Stripe Rust Blog

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Scientists and Policymakers Gather to Tackle Stripe Rust

Driven by the shift toward higher temperatures and increasingly variable and intense rainfall for short durations, wheat stripe rust is flourishing in new areas of the world. Aggressive new strains have decimated wheat crops, notably in 2010 when an epidemic destroyed some 400,000 hectares in Ethiopia and caused losses of up to 80 percent in some parts of the Middle East and North Africa.



New resource to tackle threat of wheat stripe rust

Izmir, May 21, 2014. Countries affected by wheat stripe rust, a serious threat to food security in many regions, now have a new resource to fight the disease – the Regional Cereal Rust Research Center, based in Turkey and serving countries across the region.



Mobilizing international efforts to defeat stripe rust

During the 2nd International Wheat Stripe Rust Symposium, ICARDA’s Director General, Dr. Mahmoud Solh, spoke about the global threat posed by stripe rust, the strategies needed to tackle this threat, and the need for a global initiative to strengthen future wheat production. (more…)

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New research institute leads fight against stripe rust

A new research center is offering strategic support to farmers and countries affected by the growing threat of wheat rust – an extremely destructive disease that is now endemic in many wheat-producing countries and spreading fast with the impact of climate change.   (more…)


A roadmap to mitigate rust epidemics

Efforts to defeat wheat stripe rust in the years to come will depend on regional and international cooperation – information exchange and the mutual sharing of risk analyses that are able to track a rapidly spreading disease like stripe rust. (more…)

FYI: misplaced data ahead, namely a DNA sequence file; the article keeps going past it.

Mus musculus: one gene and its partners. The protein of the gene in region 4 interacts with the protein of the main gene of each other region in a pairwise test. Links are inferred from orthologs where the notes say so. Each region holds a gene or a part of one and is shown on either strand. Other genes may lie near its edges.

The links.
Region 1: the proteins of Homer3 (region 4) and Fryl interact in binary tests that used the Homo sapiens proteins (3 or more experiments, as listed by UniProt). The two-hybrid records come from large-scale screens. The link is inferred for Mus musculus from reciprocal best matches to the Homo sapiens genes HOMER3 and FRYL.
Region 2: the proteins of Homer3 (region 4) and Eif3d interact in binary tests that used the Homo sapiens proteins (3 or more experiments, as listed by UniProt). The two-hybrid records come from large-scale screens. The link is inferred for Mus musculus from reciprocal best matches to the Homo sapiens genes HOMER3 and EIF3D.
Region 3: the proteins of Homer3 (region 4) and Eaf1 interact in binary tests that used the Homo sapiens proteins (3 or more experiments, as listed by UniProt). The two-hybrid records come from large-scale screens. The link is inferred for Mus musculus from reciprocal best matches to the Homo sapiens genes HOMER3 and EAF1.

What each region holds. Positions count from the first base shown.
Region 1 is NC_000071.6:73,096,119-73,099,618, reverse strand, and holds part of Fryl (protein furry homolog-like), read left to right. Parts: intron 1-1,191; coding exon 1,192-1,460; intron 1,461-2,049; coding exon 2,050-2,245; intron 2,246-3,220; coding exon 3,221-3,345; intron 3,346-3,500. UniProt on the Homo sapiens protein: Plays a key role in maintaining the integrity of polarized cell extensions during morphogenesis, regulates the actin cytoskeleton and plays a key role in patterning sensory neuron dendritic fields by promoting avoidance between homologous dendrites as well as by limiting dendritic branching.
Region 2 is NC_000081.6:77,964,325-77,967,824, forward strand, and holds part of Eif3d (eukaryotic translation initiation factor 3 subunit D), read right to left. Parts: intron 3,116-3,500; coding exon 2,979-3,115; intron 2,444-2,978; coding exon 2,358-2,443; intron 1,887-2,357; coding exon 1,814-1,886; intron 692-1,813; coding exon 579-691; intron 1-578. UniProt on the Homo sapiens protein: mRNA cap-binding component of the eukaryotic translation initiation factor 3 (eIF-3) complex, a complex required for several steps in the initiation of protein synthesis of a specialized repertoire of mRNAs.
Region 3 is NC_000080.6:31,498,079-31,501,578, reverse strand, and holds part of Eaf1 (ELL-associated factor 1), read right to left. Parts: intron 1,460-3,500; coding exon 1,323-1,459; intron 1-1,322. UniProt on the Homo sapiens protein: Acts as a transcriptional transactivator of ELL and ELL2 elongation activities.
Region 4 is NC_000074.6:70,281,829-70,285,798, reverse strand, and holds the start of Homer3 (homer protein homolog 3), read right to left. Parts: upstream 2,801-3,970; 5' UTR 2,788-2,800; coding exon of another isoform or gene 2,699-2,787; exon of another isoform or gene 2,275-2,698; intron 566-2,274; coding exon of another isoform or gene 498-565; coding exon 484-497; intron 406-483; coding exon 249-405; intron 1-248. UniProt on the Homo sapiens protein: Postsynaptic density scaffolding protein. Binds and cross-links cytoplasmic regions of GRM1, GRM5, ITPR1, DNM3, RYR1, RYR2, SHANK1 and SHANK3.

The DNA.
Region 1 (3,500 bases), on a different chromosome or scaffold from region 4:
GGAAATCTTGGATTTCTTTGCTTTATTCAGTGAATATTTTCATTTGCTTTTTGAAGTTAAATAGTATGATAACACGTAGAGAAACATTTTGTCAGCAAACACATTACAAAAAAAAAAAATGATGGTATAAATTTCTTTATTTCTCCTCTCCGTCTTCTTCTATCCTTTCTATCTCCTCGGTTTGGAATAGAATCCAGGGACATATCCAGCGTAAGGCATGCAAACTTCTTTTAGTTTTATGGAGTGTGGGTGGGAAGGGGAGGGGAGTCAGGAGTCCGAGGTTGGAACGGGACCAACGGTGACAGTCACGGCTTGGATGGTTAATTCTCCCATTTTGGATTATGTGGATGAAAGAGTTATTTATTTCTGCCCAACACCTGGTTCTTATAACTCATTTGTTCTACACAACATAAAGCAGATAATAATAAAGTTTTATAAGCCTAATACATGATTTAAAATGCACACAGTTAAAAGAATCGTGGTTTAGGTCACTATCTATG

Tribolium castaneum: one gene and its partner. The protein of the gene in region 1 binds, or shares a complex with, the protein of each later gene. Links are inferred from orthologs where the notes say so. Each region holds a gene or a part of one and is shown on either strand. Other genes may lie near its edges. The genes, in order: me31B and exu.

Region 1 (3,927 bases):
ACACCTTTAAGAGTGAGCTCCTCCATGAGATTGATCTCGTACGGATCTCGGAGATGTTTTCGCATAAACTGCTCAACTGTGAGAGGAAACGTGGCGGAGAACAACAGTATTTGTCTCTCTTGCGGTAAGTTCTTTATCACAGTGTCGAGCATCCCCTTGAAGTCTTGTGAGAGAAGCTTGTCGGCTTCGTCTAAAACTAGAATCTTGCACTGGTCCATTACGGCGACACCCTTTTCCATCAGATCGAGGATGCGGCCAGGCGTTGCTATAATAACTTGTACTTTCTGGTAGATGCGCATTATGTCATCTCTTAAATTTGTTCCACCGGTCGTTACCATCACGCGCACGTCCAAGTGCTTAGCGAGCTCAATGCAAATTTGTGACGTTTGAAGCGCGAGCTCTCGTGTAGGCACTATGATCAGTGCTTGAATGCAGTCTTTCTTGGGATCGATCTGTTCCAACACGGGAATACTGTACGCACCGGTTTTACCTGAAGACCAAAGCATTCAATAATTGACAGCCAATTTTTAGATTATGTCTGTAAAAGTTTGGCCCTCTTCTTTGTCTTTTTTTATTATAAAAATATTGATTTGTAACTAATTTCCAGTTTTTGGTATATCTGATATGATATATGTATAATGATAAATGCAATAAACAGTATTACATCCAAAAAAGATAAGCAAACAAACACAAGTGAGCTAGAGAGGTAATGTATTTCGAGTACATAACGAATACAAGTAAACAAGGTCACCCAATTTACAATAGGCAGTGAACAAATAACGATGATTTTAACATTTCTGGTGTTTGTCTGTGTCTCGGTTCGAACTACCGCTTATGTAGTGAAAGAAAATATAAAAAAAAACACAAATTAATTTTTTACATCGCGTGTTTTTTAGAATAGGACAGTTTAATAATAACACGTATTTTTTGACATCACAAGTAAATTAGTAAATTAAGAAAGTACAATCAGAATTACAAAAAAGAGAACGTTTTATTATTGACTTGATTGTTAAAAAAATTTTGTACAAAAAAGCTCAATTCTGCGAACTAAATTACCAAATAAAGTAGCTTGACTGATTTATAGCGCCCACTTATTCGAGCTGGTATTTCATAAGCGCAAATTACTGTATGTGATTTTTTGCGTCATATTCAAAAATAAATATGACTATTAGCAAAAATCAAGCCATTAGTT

A framework for fast-track seed distribution

When a major stripe rust epidemic struck Ethiopia in 2010 the country was highly susceptible to major crop losses: Ethiopian farmers had limited access to resistant seed and the country’s ability to respond to demand in the immediate aftermath of an outbreak was constrained by a poorly functioning infrastructure. (more…)


Improving the efficiency of crop science

Crop research – the breeding of disease-resistant wheat varieties – is the chief line of defense for wheat crops against stripe rust, and in fact, for all rust diseases. However, although disease-resistance can be built into wheat, the development cycle is typically about ten years for new varieties to be released and made available to farmers. (more…)


Early warning system pays off

Ethiopia has long had to contend with wheat stripe rust epidemics. Most recently, in 2010, the disease caused significant crop losses, affecting an estimated 400,000 hectares. The epidemic covered almost all wheat-growing regions in the country except Tigray Province. Most of the commercial bread wheat cultivars were susceptible.


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Translating science into action

The science and strategies needed to contain the threat of posed by wheat stripe rust are well known to the agricultural research community. In the area of crops science, for instance, pathogenic variability, a narrow genetic base resistance, and host preference change are all necessary.


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Progress, but still a long way to go

Wheat stripe rust poses a significant threat to global wheat production: new aggressive rust races are spreading and they are present in most of the world’s wheat-growing areas. They are also emerging in new areas as a result of climate change, and appear earlier in the growing season.